In evaluating the constitutionality of the other displays, we think the court neglected its own admonishment that government speech "`[s]imply having religious content or promoting a message consistent with a religious doctrine does not run afoul of the Establishment Clause.'" Johnson, 2010 WL 768856, at *6 (alteration in original) (quoting Van Orden v. Perry, 545 U.S. 677, 690, 125 S.Ct. 2854, 162 L.Ed.2d 607 (2005) (plurality opinion)). Admittedly, Gandhi, the Dalai Lama, and Malcolm X each have some religious connotation. However, as the district court noted, simple connotation does not run afoul of Lemon. Van Orden, 545 U.S. at 691-92, 125 S.Ct. 2854. The same is true of the other posters. See Pleasant Grove, 129 S.Ct. at 1135, 129 S.Ct. 1125 (describing John Lennon's song "Imagine" in its discussion of speech that may have different meanings to different people); Grove, 753 F.2d at 1534 (discussing The Learning Tree). Each would be violative only if used to endorse or inhibit religion, and nothing in the record suggests such use here.
The Tibetan prayer flags are no different. Though some amici suggest that the flags are so recognizably religious that their use "as an instrument of religion cannot be gainsaid," Schempp, 374 U.S. at 224, 83 S.Ct. 1560 (discussing the Bible); see Stone, 449 U.S. at 41, 101 S.Ct. 192 (Bible and Ten Commandments), the record contains only evidence to the contrary. Lori Brickley, the science teacher who provided the flags, testified that she had no idea as to whether the flags had any particular or significant religious import, only that she had been told they represented "the basic elements" Tibetan people believe "necessary for their life." She also noted that though one of the flags contains a small picture of Buddha not one of her students had ever identified the flags as religious.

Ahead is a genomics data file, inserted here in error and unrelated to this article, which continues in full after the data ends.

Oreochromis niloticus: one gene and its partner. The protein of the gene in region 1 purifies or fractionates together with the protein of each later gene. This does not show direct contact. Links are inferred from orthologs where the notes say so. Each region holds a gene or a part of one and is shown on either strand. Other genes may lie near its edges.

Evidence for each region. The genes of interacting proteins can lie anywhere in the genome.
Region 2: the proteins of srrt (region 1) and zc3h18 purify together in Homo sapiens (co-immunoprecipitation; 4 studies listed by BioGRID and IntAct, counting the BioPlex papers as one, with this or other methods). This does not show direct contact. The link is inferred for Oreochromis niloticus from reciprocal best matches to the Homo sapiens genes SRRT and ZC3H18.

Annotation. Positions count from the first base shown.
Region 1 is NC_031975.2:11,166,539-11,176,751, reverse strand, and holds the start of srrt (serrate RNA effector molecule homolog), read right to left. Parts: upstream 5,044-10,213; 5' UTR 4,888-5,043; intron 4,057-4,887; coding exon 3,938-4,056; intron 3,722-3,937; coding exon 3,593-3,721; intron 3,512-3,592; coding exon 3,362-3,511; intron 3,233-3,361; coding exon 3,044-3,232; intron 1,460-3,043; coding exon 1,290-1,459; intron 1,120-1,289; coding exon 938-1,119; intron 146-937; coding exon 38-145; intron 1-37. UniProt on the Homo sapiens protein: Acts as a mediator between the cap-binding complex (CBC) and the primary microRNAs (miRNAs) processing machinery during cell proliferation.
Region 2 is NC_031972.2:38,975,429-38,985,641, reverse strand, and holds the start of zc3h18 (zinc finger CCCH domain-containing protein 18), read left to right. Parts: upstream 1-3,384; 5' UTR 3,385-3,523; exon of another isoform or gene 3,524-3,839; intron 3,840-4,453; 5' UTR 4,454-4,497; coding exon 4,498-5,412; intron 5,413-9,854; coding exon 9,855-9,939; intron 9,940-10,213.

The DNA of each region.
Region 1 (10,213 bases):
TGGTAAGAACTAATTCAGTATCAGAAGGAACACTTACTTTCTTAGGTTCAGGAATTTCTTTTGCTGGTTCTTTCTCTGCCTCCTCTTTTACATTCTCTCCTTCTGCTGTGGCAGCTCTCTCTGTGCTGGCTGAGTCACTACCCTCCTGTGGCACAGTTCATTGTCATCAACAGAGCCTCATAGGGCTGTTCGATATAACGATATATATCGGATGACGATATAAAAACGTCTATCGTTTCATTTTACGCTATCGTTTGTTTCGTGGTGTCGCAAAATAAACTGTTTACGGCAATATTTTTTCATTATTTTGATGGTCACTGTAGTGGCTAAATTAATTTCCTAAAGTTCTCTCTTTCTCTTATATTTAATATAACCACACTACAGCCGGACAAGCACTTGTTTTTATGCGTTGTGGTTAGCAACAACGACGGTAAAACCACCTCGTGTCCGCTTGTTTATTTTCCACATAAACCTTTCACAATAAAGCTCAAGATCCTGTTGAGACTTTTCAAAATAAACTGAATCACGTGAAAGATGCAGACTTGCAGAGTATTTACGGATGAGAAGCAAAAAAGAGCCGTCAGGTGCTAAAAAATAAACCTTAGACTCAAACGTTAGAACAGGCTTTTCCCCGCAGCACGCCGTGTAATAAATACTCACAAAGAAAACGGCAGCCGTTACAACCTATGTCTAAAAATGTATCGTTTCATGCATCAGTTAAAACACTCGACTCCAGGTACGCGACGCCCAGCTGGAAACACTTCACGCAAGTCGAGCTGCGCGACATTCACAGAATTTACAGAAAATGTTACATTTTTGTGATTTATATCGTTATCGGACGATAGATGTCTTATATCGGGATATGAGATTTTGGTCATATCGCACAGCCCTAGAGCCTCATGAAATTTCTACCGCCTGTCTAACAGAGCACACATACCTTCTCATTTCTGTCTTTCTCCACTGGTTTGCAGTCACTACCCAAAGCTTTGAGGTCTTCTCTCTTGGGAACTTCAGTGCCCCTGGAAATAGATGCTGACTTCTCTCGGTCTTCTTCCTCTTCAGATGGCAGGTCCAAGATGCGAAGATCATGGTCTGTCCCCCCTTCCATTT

Furthermore, Brickley testified that the flags were neither hung nor used for any religious purpose. She explained that she uses the flags as part of her discussion of fossils found on and near Mount Everest because the flags are authentic—bought in Nepal near Mount Everest—and are typically purchased by climbers to put "at the top of Mount Everest when they reach the peak." She described how she typically shows a video of scientists taking cores samples on Everest and uses the flags to further stimulate the interest of her students.
Limited to these facts, we would not think that an objective observer could conclude that the flags were displayed for a religious purpose. McCreary Cnty., 545 U.S. at 862, 125 S.Ct. 2722 ("The eyes that look to purpose belong to an `objective observer,' one who takes account of the traditional external signs that show up in the ... official act." (citations and internal quotation marks omitted)); id. at 859, 125 S.Ct. 2722 (noting the rarity of finding a religious purpose). Rather, the undisputed evidence supports a common-sense conclusion that the flags are intended to stimulate scientific interest, not religious pressure (or even permissible religious discussion). Id. at 863, 125 S.Ct. 2722; cf. Stone, 449 U.S. at 42, 101 S.Ct. 192.
Of course, because the speech is the government's, Brickley's purpose is not dispositive. Pleasant Grove, 129 S.Ct. at 1136, 129 S.Ct. 1125 ("Contrary to respondent's apparent belief, it frequently is not possible to identify a single `message' that is conveyed by an object or structure, and consequently, the thoughts or sentiments expressed by a government entity that accepts and displays such an object may be quite different from those of either its creator or its donor."). Poway's policy prohibiting sectarian and religious displays only further supports a conclusion of secular purpose. McCreary Cnty., 545 U.S. at 863, 125 S.Ct. 2722 ("[T]he government's action was held unconstitutional only because openly available data supported a commonsense conclusion that a religious objective permeated the government's action.").